I love it when a band I’ve loved forever starts to gain widespread success, and First Aid Kit have now reached a stage where they could draw suitably impressive crowds to the wooded environs of the Sunrise Arena. If you haven’t yet seen them live, then why the hell not? You can read a previous review of their gig at the Union Chapel here.

Crystal Castles by Mina Bach.

Over on the other side Crystal Castles arrived to a cascading wall of squelching beats that had the middle aged couple next to me pulling somewhat bemused faces at each other. Goodness knows what they made of Alice’s performance thereafter. Whilst slugging on a bottle of Jim Beam *rock n roll* she declared that gang bangers should “all be castrated” – the first inkling I had that all was not well at Latitude. Thereafter she was hellbent on crowdsurfing through the entire set, which mainly involved flinging herself into the rather excited male audience down front and then punching them if they grabbed her inappropriately, before being dragged back by security. Oh how the burly men in uniform love it when the singer does that. Rather inexplicably one fan insisted on giving Alice a placard featuring the immortal word TOAST and, yup, you got it, a picture of a piece of toast. There’s been much grumbling online about Alice’s performance but I thoroughly enjoyed it, even if it did look rather like she had to yak at one point.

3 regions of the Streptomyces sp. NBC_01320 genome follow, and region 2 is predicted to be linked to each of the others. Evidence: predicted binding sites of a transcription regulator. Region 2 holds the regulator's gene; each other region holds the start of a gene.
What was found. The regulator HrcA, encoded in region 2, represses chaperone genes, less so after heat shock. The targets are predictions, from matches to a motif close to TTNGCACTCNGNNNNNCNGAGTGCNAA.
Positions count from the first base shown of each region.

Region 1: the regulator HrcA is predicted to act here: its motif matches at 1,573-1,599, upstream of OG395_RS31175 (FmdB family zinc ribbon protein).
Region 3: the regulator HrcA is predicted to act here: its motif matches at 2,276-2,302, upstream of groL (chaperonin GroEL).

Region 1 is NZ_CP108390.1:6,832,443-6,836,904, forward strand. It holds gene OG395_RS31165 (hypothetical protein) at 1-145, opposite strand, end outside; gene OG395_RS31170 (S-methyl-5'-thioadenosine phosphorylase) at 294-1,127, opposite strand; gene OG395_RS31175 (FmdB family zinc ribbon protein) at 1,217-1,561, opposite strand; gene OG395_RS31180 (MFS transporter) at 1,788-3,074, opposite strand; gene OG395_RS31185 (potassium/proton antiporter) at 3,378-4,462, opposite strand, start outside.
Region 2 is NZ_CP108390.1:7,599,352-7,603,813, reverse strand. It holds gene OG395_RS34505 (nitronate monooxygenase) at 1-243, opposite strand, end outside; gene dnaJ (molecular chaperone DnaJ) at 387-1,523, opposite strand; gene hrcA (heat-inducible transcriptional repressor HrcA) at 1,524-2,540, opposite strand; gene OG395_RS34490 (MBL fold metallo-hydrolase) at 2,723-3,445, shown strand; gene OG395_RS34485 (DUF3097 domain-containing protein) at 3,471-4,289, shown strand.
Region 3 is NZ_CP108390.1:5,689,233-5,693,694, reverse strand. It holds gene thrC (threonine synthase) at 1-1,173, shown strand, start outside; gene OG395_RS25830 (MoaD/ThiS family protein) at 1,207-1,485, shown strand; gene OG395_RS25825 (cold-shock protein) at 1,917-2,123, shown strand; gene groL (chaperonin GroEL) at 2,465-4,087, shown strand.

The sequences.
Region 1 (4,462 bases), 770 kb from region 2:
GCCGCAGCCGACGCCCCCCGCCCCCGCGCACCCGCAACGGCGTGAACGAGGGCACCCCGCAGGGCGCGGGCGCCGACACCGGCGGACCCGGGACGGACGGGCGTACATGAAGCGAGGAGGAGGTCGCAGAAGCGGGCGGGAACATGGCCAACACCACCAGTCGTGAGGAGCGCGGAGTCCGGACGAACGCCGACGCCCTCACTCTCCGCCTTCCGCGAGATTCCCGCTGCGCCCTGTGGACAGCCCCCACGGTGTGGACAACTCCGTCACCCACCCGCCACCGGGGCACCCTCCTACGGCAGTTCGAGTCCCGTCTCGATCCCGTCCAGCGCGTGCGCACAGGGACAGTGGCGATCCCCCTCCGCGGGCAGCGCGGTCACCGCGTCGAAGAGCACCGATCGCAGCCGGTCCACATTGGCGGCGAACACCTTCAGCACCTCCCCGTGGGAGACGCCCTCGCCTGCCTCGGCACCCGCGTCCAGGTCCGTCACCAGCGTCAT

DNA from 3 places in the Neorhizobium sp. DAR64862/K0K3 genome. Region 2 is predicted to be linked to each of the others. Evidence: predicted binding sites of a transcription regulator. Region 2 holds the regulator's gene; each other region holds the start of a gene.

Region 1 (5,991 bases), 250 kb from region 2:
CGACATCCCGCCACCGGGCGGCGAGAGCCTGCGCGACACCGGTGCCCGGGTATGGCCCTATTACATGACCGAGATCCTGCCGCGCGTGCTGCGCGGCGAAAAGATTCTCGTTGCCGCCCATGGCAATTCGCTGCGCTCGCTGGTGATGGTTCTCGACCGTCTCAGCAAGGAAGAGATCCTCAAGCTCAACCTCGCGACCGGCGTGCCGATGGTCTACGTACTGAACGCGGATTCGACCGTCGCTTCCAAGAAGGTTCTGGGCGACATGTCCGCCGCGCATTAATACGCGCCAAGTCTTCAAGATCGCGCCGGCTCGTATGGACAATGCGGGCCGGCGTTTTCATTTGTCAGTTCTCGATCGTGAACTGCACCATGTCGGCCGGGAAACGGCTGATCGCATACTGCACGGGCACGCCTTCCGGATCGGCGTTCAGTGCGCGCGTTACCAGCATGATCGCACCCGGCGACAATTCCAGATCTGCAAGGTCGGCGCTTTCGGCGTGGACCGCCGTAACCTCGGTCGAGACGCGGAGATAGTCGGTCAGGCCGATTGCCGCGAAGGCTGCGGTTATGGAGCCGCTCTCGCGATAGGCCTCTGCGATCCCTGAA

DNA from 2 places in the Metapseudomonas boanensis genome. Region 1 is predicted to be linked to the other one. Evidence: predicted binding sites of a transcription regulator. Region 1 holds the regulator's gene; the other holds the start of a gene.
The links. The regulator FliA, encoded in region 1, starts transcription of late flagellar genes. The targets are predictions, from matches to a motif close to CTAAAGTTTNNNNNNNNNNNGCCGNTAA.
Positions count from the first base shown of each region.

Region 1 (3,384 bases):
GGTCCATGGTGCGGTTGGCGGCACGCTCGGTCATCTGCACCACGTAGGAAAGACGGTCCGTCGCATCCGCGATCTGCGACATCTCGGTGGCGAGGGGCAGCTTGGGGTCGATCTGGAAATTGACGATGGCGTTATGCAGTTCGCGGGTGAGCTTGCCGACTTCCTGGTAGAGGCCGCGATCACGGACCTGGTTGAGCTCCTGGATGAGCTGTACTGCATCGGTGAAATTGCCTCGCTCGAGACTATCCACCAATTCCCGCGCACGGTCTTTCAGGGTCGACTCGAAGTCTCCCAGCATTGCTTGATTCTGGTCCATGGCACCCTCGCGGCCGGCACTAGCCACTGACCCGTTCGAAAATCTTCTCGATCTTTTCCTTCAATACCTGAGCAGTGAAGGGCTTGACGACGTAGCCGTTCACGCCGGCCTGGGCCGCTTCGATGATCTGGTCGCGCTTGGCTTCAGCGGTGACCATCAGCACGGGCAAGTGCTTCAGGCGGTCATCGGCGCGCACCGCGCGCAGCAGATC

Latitude 2010-belle and sebastian by Amelia Gregory
sarah martin belle and sebastain by kate blandford
Sarah Martin of Belle and Sebastain by Kate Blandford.

The pace changed down a gear with the arrival of headliners Belle and Sebastian, playing their first gig in many years. First comment from those next to me? “She looks a bit mumsy.” And so what if Sarah does? Belle and Sebastian are not exactly in the first flush of youth, a fact which frontman Stuart Murdoch picked up repeatedly as he declared “they promised us an old crowd” – as usual the front was of course packed out with teenagers whilst the oldies (that seems to include me these days) hung back for a bit of air. Not that I’ve ever been a massive fan of the mosh pit. At one point Stuart threatened to take his top off (he was looking rather fit) which caused a fresh round of adolescent screaming “it would be like walking in on your dad in the shower” he laughed. It was a delightful set that featured an impromptu rendition of the Rolling Stones Jumping Jack Flash and finished with a gaggle of very happy teenagers dancing around on stage in front of the wrinkles and their orchestra. “You just made an old man very happy,” laughed Stuart in his lilting Scottish brogue, “now get off.” You show them who’s boss round here!

Read my Sunday music review here.

Categories ,Active Child, ,belle and sebastian, ,Crystal Castles, ,Falsetto, ,Faye Skinner, ,Faye West, ,First Aid Kit, ,Gaggle Choir, ,James, ,Jenny Goldstone, ,Kate Blandford, ,Latitude Festival, ,Mina Bach., ,Obeslisk Arena, ,Pat Grossi, ,Sunrise Arena, ,union chapel